Cuphead is a great first offering from StudioMDHR Entertainment. It boasts hand-drawn graphics and a nostalgic feel. It’s only failure may be that it dared set the bar as high as it did. Besides that though, the game is perhaps one of the most gorgeous ever made and that’s saying something in a world of 3D universes that extend into space and back into time.
This run ‘n’ gun, follows Cuphead, a cartoon character forced to repay a debt to the devil. It was based on the work of 1930s cartoonists, namely Max Fleischer’s Fleischer Studios. They delved into surrealist content back when there wasn’t necessarily a gigantic market for that — the 60’s would’ve eaten Fleischer’s work up.
Fleischer Studios was best known for characters like Betty Boop, Bimbo and Popeye the Sailor. But the studio also worked on third-party properties like Superman and helped bring his stories to millions of children who otherwise wouldn’t have been able to see it.
And that’s really what Cuphead does so well; it shines a light on an era of animation that has long since died. While some have said that it doesn’t delve far enough into that world and leaves the player wanting more, that’s a good “problem” for the indie developer to have.
Clearly the game is a hit selling over 1 million copies in its first two weeks. Any subsequent sequel will be a hit as well.
Many people were looking for a Who Framed Roger Rabbit vibe from the game and that really never materialized. Yet, what did was anything but simple. The game mixes different styles and genres. So, while it starts with a simple run ‘n’ gun style, it’s actually anything but simple in terms of difficulty.
It’s another nod to a bygone era, this time being how difficult games used to be when there was limited space on a disk or cartridge. Besides how beautiful the game is visually and the fact that it looks perfect for a small child, even the most seasoned gamer will find difficult to complete it, almost from the outset.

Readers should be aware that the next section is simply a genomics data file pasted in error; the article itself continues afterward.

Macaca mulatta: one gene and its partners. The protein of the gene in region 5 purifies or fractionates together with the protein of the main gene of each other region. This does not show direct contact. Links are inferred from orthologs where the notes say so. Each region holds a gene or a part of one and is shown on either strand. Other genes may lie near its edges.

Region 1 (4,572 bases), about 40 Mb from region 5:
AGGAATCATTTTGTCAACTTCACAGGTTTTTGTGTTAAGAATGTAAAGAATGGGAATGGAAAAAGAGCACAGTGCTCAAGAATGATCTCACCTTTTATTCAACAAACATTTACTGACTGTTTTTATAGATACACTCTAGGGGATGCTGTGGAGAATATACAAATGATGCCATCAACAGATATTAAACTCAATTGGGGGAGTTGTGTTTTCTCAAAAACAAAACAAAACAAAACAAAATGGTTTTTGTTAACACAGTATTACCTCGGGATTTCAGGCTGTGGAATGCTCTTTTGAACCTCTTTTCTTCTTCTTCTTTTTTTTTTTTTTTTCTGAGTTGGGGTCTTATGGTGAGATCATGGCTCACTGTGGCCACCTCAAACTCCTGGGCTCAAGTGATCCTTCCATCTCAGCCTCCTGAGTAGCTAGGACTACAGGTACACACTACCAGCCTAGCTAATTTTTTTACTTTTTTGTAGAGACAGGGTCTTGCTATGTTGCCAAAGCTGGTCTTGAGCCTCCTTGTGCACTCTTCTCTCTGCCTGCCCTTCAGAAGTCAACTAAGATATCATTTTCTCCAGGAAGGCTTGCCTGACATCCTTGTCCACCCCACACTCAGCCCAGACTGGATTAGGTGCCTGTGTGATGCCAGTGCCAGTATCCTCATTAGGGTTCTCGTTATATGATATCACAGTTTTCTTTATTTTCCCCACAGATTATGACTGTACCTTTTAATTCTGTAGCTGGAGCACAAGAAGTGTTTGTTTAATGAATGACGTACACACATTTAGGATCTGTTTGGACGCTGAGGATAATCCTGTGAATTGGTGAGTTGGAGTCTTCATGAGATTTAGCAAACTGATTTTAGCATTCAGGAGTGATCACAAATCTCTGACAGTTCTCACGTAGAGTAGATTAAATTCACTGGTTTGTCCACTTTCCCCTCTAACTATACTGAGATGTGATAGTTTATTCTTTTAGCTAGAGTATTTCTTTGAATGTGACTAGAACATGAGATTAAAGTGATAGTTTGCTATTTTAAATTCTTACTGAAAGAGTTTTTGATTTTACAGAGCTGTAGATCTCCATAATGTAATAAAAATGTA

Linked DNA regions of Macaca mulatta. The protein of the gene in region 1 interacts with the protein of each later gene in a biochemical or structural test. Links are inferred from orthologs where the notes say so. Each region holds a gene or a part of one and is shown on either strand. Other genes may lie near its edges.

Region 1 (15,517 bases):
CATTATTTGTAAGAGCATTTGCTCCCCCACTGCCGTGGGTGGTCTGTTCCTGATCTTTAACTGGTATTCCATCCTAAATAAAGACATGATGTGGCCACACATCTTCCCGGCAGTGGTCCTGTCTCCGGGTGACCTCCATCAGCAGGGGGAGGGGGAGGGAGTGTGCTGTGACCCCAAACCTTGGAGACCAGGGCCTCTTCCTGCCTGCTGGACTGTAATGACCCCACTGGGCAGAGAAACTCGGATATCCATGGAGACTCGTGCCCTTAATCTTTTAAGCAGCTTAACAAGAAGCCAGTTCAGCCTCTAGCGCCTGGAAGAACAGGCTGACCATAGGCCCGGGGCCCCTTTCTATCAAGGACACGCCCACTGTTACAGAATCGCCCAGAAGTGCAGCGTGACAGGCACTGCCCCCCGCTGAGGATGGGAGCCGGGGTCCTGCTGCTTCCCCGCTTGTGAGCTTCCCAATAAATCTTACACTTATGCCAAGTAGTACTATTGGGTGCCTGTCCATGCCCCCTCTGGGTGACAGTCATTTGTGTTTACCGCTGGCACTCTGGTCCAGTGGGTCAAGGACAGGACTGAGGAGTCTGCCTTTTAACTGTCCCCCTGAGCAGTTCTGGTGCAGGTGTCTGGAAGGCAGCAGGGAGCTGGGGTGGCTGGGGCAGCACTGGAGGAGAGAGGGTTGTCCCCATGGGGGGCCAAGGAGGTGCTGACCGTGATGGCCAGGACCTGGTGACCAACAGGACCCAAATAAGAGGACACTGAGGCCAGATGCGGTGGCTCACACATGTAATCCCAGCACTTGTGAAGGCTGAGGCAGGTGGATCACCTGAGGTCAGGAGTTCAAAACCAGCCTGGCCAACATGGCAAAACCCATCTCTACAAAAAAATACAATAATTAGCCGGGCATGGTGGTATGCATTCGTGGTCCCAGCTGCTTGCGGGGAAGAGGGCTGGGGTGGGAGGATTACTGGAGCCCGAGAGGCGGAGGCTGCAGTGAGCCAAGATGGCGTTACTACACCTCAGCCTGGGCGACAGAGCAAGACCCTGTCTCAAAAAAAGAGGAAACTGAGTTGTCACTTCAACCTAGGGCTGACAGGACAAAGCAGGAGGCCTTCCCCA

Unlike most games, Cuphead has no checkpoints and really no way to regain lost health as the game progresses, something that is almost unheard of in modern gaming. Even traditionally difficult games like the Mega Man series or Ninja Gaiden had the ability to save or regain health, so if you’re thinking of buying Cuphead for a young one to avoid the violence of first-person shooters, keep that in mind.
Most levels in the game, like Mega Man, can take hours to beat. To progress to the final level you have to beat all the other levels.
Cuphead boasts co-op as well, via Cuphead’s friend Mugman. You’d think it would make the game easier but in reality, it makes it harder. This is a game that looks simple and cute but adding a second player just makes the screen much busier, with twice the enemies to defeat — not unlike Battletoads and the infamous Jet-Ski level.
The game is so difficult that it almost detracts from the beauty of its graphics. You become so engrossed in beating certain levels or bosses that you may miss some of the details.
This creates a dynamic of social playing, as you’ll want to watch your friends play so you can pick out the tiny details, especially the different boss designs. The giant bird wearing a cuckoo clock armor with tiny, ray-gun-holding chicks that fire wads of garbage at you is something to marvel at.
The game can be hectic but its design is relatively simple. It’s a linear game with three independent worlds that are all filled with one-shot levels that once completed, lead to the finale. Each level can take one of three different forms, the first being the run ‘n’ gun to left-to-right platforming that most people are familiar with — think Contra.
These levels are the easiest in the game and are meant to be the calm before the storm. The boss battles, which are a lot more difficult than the run ‘n’ gun levels, are great tests of hand-eye coordination. They are a lot like classic treasure games or the types of games where you control a spaceship from above and collect upgrades — just without the spaceship.
Most difficult and awesome are the platforming battle levels. These levels are the highlight of the game. They are some of the better levels in any game in recent memory. The battles are often really creative and funny and difficult.
For example, one boss is an actress that you battle in her theater. The fight takes you through the different stages of a play and brings different elements that you otherwise hadn’t used up until that point. That portion of the game feels more like a fighting game — like Street Fighter — as the actress uses kicks and props for special moves.
It’s a perfect example of how Cuphead flows freely in and out of different video gaming genres and that’s what makes this game so special. So while younger gamers might get frustrated easily by the game, it’s still a visual spectacle. It somehow delivered on its promise and has a decent amount of playback value as well.
Considering the detail that went into each level and each character, this is a game that could bring you back time and time again. Especially in the day and age of updates and new levels/DLC.
There’s a reason why Cuphead is getting rave reviews; it’s mixed old with new in a way that has rarely been done before.